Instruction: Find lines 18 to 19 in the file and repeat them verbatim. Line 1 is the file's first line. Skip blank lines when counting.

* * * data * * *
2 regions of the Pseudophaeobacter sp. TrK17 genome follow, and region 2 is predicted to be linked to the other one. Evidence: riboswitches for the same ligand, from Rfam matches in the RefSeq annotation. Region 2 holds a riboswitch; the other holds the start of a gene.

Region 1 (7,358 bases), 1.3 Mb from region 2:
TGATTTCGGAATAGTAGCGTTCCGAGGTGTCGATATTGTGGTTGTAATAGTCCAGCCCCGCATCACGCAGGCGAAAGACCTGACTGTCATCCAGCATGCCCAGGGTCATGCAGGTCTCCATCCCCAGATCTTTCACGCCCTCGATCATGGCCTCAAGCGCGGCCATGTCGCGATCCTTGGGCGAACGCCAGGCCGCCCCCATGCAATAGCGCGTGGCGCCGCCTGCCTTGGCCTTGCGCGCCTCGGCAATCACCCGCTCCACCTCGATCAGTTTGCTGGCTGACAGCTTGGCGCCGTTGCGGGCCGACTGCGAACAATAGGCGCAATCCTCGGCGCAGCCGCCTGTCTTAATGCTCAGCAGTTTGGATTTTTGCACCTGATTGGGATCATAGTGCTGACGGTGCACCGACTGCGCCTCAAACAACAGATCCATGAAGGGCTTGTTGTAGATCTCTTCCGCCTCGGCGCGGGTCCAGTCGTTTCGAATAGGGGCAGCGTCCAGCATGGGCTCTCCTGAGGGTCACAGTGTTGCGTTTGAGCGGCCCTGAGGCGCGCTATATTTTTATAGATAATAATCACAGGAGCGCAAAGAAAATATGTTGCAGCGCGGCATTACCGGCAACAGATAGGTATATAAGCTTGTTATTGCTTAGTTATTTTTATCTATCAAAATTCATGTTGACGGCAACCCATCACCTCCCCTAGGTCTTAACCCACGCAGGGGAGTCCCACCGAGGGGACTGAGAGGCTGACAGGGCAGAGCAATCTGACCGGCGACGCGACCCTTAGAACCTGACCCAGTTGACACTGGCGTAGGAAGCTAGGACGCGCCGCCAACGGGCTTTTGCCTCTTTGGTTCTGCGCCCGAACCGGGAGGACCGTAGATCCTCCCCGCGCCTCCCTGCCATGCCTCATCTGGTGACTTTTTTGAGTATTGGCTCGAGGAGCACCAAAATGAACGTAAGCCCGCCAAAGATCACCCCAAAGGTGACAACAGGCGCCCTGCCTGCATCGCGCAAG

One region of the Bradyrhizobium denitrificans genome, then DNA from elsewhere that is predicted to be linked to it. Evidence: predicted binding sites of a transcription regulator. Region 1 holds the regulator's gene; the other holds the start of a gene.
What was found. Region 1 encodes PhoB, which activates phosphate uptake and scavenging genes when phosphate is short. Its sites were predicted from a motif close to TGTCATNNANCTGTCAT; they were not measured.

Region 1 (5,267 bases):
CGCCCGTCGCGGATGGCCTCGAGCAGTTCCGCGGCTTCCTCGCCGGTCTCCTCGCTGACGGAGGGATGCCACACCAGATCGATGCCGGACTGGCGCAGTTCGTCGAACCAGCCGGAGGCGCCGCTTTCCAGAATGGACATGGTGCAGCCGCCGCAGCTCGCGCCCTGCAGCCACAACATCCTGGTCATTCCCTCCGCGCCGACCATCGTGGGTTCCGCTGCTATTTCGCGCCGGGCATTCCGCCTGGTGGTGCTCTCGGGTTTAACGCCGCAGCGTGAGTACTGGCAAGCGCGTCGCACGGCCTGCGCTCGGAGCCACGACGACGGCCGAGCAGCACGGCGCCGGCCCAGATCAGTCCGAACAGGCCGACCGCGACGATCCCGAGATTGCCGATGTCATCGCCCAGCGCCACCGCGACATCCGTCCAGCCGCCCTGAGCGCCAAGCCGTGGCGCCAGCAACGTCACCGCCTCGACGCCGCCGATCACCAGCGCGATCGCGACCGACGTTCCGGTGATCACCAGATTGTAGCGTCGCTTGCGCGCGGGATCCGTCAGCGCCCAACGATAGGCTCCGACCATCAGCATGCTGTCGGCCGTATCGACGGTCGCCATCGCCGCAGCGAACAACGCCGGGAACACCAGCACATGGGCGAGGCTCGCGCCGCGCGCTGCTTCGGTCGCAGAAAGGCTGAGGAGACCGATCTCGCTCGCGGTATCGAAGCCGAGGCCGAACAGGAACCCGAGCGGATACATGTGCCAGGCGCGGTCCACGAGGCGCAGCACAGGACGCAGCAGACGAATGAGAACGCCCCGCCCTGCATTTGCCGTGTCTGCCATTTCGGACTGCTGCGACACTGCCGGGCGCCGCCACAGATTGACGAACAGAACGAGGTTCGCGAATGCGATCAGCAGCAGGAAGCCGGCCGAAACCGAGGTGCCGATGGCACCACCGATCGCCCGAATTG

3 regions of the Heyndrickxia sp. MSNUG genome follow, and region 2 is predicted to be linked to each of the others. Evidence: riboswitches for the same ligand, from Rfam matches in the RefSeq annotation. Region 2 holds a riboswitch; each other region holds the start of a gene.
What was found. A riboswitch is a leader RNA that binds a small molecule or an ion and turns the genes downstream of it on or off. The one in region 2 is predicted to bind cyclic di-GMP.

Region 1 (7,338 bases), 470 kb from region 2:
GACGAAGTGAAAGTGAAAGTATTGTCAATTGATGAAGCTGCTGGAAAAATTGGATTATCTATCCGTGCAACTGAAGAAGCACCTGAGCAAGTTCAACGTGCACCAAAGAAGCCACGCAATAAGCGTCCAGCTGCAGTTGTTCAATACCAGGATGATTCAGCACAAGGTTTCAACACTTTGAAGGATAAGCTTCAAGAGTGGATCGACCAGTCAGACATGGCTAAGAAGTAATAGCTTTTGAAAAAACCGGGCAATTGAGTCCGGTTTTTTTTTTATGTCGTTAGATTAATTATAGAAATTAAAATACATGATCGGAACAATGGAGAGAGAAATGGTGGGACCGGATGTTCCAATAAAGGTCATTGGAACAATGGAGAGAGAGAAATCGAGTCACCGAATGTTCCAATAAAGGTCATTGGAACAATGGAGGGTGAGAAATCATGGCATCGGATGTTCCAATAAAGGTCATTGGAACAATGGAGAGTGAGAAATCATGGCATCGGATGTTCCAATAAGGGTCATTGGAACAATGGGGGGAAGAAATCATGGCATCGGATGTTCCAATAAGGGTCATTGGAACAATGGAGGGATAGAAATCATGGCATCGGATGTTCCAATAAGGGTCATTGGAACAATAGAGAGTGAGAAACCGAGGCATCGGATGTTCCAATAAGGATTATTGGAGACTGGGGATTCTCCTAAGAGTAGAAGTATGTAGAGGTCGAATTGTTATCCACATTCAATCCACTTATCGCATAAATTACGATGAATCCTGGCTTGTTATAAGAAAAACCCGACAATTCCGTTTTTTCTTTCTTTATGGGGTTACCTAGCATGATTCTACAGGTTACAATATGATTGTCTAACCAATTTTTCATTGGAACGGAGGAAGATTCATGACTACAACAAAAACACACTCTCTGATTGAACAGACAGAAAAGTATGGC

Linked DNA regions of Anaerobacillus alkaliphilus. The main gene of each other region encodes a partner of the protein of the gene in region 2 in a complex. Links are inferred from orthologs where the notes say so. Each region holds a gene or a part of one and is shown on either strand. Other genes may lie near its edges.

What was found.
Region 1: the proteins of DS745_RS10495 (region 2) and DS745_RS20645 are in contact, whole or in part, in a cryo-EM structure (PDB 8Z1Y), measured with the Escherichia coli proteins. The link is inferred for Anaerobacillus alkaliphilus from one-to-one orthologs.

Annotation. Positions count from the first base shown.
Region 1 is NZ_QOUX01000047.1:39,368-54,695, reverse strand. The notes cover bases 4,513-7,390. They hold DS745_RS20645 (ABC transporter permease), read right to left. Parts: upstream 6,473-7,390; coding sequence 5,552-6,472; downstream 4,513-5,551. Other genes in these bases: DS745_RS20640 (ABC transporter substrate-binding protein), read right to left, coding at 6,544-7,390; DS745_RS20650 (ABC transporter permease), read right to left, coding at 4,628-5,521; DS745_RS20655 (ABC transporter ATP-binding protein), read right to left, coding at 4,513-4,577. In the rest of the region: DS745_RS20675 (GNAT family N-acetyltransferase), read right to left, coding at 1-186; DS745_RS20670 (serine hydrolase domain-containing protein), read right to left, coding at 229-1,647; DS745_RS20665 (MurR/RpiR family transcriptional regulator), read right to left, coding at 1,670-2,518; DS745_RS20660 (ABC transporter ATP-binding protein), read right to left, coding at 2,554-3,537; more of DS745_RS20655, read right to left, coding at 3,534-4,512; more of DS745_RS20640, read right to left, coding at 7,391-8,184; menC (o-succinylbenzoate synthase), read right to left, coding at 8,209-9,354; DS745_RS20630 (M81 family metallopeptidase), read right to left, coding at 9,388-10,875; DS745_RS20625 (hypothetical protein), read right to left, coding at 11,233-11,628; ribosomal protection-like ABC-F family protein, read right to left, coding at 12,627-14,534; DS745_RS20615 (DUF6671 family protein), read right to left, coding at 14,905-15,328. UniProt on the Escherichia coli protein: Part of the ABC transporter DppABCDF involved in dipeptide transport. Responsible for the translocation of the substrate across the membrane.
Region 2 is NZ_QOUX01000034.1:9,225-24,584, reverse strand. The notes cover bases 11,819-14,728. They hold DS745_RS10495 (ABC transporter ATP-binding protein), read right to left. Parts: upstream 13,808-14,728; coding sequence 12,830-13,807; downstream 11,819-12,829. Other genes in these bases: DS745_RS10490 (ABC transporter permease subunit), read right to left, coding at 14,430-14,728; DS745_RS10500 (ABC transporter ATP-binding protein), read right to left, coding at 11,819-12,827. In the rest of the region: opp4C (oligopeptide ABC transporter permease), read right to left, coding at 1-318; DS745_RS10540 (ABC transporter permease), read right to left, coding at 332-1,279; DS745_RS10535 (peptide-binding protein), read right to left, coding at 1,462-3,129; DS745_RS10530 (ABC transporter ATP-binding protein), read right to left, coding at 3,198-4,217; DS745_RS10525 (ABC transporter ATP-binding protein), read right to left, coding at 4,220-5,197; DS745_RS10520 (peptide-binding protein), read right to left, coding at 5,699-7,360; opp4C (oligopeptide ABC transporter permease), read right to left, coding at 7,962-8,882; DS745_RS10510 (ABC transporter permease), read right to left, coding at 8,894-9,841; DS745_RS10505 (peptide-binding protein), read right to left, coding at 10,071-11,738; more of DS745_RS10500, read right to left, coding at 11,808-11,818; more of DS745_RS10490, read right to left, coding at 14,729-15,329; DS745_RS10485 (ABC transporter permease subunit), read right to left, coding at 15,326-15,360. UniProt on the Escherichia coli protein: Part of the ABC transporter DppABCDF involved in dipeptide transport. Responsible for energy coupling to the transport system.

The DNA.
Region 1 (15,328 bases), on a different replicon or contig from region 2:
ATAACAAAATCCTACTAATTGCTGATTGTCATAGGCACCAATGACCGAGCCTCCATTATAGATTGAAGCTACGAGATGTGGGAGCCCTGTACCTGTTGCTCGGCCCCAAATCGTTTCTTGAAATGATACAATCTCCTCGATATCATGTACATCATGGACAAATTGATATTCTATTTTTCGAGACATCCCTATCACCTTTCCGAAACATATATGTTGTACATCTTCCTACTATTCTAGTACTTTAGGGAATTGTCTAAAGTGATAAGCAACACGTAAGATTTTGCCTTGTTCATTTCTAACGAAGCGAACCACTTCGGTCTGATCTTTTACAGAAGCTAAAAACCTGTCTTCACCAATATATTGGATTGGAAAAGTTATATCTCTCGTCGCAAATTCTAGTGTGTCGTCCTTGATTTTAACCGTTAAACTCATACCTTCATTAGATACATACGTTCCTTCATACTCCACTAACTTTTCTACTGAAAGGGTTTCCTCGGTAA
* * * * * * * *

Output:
The DNA.
Region 1 (15,328 bases), on a different replicon or contig from region 2: